Reading time: two minutes.
Here’s what I’m not going to recommend in our “Summer Shape Up!” series: catch up on sleep over the summer.
Most of the studies suggest that while it is somewhat possible to make up for lost sleep, not so much. If you’ve been sleep deprived for a long time, well, there’s not much you can do except change your sleep habits on a more permanent basis.
That’s what I’m going to suggest.
I think my story is pretty typical of us over-functioning church workers. I’m still learning to take care of myself in this way, but I’m definitely enjoying the benefits of getting new sleep habits.
I was definitely one of those, “I’m different than everyone else. I get by on just a few hours of sleep every night!” kind of guys. I fooled myself into thinking that for many years.
I also thought sleep deprivation was a sign of a superior dedication and commitment. What I failed to realize for a long time was that I was not as a good of a pastor and servant of Christ and His people when I was under-rested. I can’t help thinking about Elijah’s exhaustion depicted in 1 Kings 19. After fleeing Ahab and Jezebel, he took a long rest, and after the Lord woke and fed him, He sent Elijah back to bed again!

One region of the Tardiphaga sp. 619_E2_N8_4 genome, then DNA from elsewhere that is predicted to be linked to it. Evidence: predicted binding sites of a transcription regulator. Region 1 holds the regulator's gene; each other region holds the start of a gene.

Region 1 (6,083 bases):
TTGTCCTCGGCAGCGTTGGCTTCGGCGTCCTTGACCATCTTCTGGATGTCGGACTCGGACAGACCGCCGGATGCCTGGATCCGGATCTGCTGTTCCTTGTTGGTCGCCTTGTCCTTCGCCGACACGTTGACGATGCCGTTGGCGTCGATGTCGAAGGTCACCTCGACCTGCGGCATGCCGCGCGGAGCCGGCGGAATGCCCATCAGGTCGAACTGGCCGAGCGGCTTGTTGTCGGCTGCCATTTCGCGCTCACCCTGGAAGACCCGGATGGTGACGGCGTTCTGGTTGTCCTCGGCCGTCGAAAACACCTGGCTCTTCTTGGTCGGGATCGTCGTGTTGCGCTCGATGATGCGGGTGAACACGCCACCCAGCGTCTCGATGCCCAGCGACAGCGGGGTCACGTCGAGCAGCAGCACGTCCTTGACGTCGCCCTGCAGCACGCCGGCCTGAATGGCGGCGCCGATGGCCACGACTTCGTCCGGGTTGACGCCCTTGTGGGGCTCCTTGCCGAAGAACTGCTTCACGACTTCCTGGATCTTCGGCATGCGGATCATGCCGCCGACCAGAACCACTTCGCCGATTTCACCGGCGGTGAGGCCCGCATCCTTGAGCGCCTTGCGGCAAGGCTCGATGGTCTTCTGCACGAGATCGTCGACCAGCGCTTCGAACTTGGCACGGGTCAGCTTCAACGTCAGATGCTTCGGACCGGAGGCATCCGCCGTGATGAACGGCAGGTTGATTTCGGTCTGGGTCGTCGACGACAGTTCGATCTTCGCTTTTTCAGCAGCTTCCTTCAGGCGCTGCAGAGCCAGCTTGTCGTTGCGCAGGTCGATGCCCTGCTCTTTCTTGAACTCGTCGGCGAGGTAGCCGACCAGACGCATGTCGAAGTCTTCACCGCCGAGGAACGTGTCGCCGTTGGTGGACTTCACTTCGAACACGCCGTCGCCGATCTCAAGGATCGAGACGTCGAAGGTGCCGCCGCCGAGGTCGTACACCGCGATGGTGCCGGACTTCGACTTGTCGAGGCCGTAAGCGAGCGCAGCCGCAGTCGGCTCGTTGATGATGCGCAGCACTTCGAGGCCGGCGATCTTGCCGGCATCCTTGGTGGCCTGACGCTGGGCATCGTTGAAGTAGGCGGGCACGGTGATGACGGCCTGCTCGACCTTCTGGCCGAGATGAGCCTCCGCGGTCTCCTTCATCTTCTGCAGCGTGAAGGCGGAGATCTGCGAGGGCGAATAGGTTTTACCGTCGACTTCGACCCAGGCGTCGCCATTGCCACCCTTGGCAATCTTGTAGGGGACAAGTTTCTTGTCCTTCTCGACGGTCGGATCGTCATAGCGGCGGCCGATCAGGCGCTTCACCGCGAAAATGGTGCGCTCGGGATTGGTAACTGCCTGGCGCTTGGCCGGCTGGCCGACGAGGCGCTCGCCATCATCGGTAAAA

God had work for Elijah to do and he needed to be at his best.
As I was growing older, after years of running on adrenaline and willpower, I started to recognize that the daily afternoon fade into a struggle against sleep was not normal. I was not making the most of my days… or my nights.
Carol has always been better at recognizing her need for rest, and she helped me make a new commitment to getting the rest I needed. Sleep was the missing component in my wellness plan.
For me, it took the form of a promise to stay in bed every night for 7 1/2 hours, regardless of whether I was asleep or not. Even if my body (which I had faithfully trained over the years!) refused to sleep, I would stay in bed until I learned.
It took me months to retrain my brain and my body to learn how to sleep. I still struggle with it sometimes, but I stick pretty much to that practice: “Stay in bed, Darrell. You’re better at everything tomorrow when you get your rest tonight.”
Years ago I was visiting my pastoral counselor friend and lamented, “Sometimes I feel like lying down in the middle of the afternoon and taking a nap!”
He said something I’ll never forget. “What are you talking about? See that couch you’re sitting on? I’ve taken a 20 minute nap on that couch every day for the past 26 years!”
Oh. Good idea.
Learn how to get the rest you truly need. You’ll serve better because of it. Thanks for reading.
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